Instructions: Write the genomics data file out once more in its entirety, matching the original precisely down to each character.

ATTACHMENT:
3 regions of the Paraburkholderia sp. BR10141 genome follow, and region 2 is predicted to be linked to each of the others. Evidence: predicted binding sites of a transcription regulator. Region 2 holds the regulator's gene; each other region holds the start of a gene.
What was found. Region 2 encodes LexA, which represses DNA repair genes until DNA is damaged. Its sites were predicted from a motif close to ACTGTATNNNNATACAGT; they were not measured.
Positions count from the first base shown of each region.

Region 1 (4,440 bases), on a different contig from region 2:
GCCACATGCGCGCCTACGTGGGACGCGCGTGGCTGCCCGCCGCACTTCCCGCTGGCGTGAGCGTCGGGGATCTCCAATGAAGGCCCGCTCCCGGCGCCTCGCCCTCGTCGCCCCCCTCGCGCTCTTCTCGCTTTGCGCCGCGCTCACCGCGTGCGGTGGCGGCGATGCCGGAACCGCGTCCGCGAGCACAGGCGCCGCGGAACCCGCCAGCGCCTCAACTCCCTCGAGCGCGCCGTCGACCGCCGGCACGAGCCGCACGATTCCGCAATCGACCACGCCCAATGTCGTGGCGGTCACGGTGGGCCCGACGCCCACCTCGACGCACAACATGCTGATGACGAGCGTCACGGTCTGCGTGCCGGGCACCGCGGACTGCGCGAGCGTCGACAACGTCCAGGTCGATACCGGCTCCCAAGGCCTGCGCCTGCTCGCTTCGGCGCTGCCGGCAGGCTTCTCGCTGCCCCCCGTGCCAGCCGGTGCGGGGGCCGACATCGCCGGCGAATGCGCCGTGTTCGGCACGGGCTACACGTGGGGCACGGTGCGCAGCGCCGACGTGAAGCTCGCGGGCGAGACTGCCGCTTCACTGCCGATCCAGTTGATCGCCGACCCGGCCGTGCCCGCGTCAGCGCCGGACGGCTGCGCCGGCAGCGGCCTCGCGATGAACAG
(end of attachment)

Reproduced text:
3 regions of the Paraburkholderia sp. BR10141 genome follow, and region 2 is predicted to be linked to each of the others. Evidence: predicted binding sites of a transcription regulator. Region 2 holds the regulator's gene; each other region holds the start of a gene.
What was found. Region 2 encodes LexA, which represses DNA repair genes until DNA is damaged. Its sites were predicted from a motif close to ACTGTATNNNNATACAGT; they were not measured.
Positions count from the first base shown of each region.

Region 1 (4,440 bases), on a different contig from region 2:
GCCACATGCGCGCCTACGTGGGACGCGCGTGGCTGCCCGCCGCACTTCCCGCTGGCGTGAGCGTCGGGGATCTCCAATGAAGGCCCGCTCCCGGCGCCTCGCCCTCGTCGCCCCCCTCGCGCTCTTCTCGCTTTGCGCCGCGCTCACCGCGTGCGGTGGCGGCGATGCCGGAACCGCGTCCGCGAGCACAGGCGCCGCGGAACCCGCCAGCGCCTCAACTCCCTCGAGCGCGCCGTCGACCGCCGGCACGAGCCGCACGATTCCGCAATCGACCACGCCCAATGTCGTGGCGGTCACGGTGGGCCCGACGCCCACCTCGACGCACAACATGCTGATGACGAGCGTCACGGTCTGCGTGCCGGGCACCGCGGACTGCGCGAGCGTCGACAACGTCCAGGTCGATACCGGCTCCCAAGGCCTGCGCCTGCTCGCTTCGGCGCTGCCGGCAGGCTTCTCGCTGCCCCCCGTGCCAGCCGGTGCGGGGGCCGACATCGCCGGCGAATGCGCCGTGTTCGGCACGGGCTACACGTGGGGCACGGTGCGCAGCGCCGACGTGAAGCTCGCGGGCGAGACTGCCGCTTCACTGCCGATCCAGTTGATCGCCGACCCGGCCGTGCCCGCGTCAGCGCCGGACGGCTGCGCCGGCAGCGGCCTCGCGATGAACAG